LIFE AFTER DIVORCE

4 Stars
Year Released: 2008
MPAA Rating: Unrated
Running Time: 60 minutes
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“Life After Divorce” should have been one of the worst documentaries ever made. For example, the front of the DVD jewel case includes the quote, “The past is history, the future is a mystery, the present is a gift.” Not a good start. The film’s description on the flip side only adds to the fear. “This documentary is based on the experiences of one man, Chris G. Georgas, who after his divorce discovered Costa Rica. The beautiful country, and the working girls (prostitutes) there.”

What?

A documentary about the aftermath of divorce that involves prostitutes and Costa Rica? Okay. Unconventional. A good chance of being disastrous.

First, you have to get the idea of this being a true documentary out of your head. There are staged scenes and the whole thing plays out more like a travel video/rant/defense statement. That said, you also have to relieve yourself of the notion that this film will suck. It is actually one of the most honest, surreal “documentaries” you may ever see.

What makes this film so incredible is the interviews with johns and prostitutes and their thoughts on working girls, economics, love, American women, relationships and so on. This is candid, though it has a really nice spin on everything that the more observant viewer will see through instantly, and it is revealing in some surprising ways. Let’s start with the men.

Various males, including Georgas, talk about what life is like with American women, who always accuse them of cheating, take advantage of them, and don’t appreciate the hard work these men engage in so that their loved ones can have a good life. Georgas in particular tells how he raised his ex-wife’s children as if they were his own, and how she accused him of sleeping with other women. He’s angry but also admits to missing a solid relationship and having children greet him every day.

Other men interviewed speak of how pleasant the Costa Rican women are, and how they don’t make a lot of demands of them and seem to actually care about and respect them. (Crazily enough, one man interviewed, who looks a bit like Larry Flynt, says that the prostitutes he’s been with may be good actresses, but he thinks they actually orgasm! Delusional? Most likely, but at least he believes he’s a sex machine.) These men also think of themselves as helping prostitutes because, while prostitution is legal in that country, the other job opportunities are still almost non-existent. These men feel good about the fact that they are giving these ladies the opportunity to put food on the table.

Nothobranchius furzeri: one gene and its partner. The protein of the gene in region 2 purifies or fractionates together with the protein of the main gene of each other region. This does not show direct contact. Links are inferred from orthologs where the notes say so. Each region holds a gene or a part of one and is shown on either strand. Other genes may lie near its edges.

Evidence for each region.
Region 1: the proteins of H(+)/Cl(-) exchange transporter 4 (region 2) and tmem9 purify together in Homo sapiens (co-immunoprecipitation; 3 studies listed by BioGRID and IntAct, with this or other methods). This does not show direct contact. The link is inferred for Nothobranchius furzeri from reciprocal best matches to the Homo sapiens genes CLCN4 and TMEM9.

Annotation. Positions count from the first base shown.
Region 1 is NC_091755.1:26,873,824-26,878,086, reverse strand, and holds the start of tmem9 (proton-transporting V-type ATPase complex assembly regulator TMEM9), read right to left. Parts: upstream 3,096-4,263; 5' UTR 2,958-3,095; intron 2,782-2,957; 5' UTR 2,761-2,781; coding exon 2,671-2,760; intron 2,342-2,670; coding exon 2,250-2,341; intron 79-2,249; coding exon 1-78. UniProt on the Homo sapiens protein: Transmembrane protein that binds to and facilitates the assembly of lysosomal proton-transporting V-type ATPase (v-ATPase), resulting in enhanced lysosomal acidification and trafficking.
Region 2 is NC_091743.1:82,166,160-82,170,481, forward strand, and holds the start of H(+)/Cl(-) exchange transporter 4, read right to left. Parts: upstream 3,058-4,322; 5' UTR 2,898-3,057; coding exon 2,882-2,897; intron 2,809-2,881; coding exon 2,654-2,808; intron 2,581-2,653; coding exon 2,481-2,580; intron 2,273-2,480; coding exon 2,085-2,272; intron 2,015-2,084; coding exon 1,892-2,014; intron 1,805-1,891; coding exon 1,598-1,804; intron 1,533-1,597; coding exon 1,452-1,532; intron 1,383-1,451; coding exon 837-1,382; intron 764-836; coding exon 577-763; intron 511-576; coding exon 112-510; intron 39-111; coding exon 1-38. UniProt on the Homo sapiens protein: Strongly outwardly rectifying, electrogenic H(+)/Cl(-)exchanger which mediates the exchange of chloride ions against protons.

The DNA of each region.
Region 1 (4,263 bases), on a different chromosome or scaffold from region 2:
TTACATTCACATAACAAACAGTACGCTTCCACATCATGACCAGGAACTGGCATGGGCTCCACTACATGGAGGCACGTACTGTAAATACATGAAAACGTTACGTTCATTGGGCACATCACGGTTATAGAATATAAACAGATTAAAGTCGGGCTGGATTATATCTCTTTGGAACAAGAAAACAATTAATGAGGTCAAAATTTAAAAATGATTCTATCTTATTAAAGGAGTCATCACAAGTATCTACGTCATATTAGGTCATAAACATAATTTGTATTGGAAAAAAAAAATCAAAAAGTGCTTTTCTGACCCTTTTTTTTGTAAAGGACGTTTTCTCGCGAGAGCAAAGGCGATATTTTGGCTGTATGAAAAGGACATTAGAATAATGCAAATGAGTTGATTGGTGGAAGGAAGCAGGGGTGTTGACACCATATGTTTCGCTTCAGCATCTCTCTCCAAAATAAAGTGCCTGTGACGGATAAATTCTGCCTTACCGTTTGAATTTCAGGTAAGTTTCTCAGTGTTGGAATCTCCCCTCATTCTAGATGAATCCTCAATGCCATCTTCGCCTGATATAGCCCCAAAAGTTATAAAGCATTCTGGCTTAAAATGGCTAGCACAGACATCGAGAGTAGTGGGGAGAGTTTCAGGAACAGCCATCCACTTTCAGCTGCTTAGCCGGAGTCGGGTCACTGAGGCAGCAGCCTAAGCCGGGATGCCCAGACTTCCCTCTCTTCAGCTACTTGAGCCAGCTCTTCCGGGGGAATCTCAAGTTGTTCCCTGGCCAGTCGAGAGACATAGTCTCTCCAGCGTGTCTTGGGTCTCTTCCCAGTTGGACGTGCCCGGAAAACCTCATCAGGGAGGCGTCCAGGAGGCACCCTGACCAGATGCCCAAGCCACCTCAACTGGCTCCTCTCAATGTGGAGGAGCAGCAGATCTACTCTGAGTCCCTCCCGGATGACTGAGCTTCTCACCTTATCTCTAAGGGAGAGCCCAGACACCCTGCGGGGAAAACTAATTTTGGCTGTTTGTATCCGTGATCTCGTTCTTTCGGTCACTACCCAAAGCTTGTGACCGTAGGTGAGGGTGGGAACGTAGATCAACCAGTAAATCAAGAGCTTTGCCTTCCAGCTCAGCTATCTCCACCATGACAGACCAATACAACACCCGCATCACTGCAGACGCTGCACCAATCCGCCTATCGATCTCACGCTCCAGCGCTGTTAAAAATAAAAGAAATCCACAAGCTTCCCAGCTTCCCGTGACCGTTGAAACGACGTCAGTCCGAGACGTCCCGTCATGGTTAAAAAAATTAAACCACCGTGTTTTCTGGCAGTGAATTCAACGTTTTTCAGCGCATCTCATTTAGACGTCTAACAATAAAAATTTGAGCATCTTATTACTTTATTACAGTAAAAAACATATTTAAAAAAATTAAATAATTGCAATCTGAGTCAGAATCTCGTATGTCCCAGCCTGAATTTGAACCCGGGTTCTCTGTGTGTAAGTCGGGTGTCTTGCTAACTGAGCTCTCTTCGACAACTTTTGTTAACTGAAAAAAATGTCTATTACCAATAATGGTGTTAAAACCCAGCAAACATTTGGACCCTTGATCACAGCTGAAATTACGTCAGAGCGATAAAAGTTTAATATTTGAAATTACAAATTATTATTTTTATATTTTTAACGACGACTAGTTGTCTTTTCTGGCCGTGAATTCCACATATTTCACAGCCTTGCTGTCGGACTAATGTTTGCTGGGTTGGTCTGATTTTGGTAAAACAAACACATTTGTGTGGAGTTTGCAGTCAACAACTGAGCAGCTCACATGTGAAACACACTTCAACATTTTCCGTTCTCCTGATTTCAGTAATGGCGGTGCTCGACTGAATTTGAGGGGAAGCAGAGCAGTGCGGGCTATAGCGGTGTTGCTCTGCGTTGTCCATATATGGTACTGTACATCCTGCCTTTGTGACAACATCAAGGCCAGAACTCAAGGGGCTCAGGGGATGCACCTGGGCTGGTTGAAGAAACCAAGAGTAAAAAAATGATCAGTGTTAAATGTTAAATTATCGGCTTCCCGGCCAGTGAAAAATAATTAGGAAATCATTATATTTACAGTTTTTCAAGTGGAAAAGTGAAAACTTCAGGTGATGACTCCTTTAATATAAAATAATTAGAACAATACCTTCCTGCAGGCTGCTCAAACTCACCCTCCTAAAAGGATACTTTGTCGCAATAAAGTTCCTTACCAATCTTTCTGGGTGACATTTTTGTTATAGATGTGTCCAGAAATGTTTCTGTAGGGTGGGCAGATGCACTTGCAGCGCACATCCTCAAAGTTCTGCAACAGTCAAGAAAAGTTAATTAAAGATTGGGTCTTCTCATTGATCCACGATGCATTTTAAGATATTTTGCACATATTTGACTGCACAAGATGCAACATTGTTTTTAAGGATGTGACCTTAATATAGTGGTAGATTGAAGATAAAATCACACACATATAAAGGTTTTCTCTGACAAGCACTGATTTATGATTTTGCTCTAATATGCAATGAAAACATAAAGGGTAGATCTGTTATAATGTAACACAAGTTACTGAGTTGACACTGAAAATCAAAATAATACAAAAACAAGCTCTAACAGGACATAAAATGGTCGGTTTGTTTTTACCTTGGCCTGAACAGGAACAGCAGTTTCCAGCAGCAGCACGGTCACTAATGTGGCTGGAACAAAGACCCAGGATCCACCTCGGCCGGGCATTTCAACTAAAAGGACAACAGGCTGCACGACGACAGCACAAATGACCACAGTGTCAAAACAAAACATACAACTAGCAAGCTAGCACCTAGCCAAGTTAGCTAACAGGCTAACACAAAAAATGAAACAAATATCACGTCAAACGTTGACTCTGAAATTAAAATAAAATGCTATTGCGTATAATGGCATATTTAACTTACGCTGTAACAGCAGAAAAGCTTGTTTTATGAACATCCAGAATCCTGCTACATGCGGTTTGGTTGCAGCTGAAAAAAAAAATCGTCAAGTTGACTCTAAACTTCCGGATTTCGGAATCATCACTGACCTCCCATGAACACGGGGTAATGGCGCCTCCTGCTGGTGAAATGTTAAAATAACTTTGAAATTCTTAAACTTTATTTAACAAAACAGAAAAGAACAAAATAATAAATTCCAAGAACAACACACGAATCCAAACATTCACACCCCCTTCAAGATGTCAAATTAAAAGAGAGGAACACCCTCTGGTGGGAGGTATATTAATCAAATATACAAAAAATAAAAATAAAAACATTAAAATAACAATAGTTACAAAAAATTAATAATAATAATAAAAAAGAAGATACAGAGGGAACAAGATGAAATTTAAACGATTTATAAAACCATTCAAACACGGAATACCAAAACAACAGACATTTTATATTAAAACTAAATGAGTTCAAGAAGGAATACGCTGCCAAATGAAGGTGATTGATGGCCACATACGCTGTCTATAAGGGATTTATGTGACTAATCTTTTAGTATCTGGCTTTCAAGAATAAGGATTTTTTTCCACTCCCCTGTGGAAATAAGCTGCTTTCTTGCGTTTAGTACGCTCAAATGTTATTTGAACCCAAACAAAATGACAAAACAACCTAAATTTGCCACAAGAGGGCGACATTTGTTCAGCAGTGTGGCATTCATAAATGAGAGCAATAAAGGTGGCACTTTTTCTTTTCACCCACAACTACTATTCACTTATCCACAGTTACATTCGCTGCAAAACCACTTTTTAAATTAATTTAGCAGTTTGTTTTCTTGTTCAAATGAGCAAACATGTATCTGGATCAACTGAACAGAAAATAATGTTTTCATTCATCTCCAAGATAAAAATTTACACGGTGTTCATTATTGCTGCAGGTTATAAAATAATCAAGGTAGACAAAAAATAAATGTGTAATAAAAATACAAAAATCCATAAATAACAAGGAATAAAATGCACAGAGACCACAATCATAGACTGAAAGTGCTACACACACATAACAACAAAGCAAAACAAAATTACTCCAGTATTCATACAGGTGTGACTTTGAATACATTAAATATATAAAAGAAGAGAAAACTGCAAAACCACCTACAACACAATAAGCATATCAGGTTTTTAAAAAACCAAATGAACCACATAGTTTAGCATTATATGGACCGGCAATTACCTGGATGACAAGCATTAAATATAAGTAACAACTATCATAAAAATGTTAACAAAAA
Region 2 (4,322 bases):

At its very base level you can see that these men want women to be subservient, and they like going to poor countries to exploit a bad economic situation, though they may not realize that is what they are doing. That’s too easy, however. What these men seem to have trouble saying is that they want to be loved, and they want to have sex, but they don’t want the “troubles” that often come with empowered women. If women just let men be men, all would be okay. Ironically, the Costa Rican prostitutes think American women are smart to divorce these men and get all their money. That’s not all they have to say, either.

The prostitutes each have a bit of a different take on things, though they all seem to like Georgas (no surprise, as he seems like a nice guy and is also the main force behind this film). They admit that some johns are nasty people and that they are often scared for their safety. They also would sometimes rather be dancing and hanging out with friends, but are forced, for one reason or another, to pursue this occupation. It’s a bit sad, but you can also see that the women seem to have no illusions about what they do, and none of them seem to be supporting a drug habit (which may be due to those aforementioned acting skills or selective casting).

I’m sure the intent of this film was not to raise any serious issues, but to shed some light on a venue available to men while at the same time boosting the tourism economy of a country Georgas obviously loves. He may be oblivious to what he has accomplished, but it is just short of brilliant. If women really want to know what far too many men are thinking, they need to see this, and if anti-prostitution forces want to get an honest look at things from the other side of the fence, this is, for lack of a better word, important. One thing is certain: it sure beats an MSNBC special on the subject.



Posted on September 8, 2009 in Reviews by
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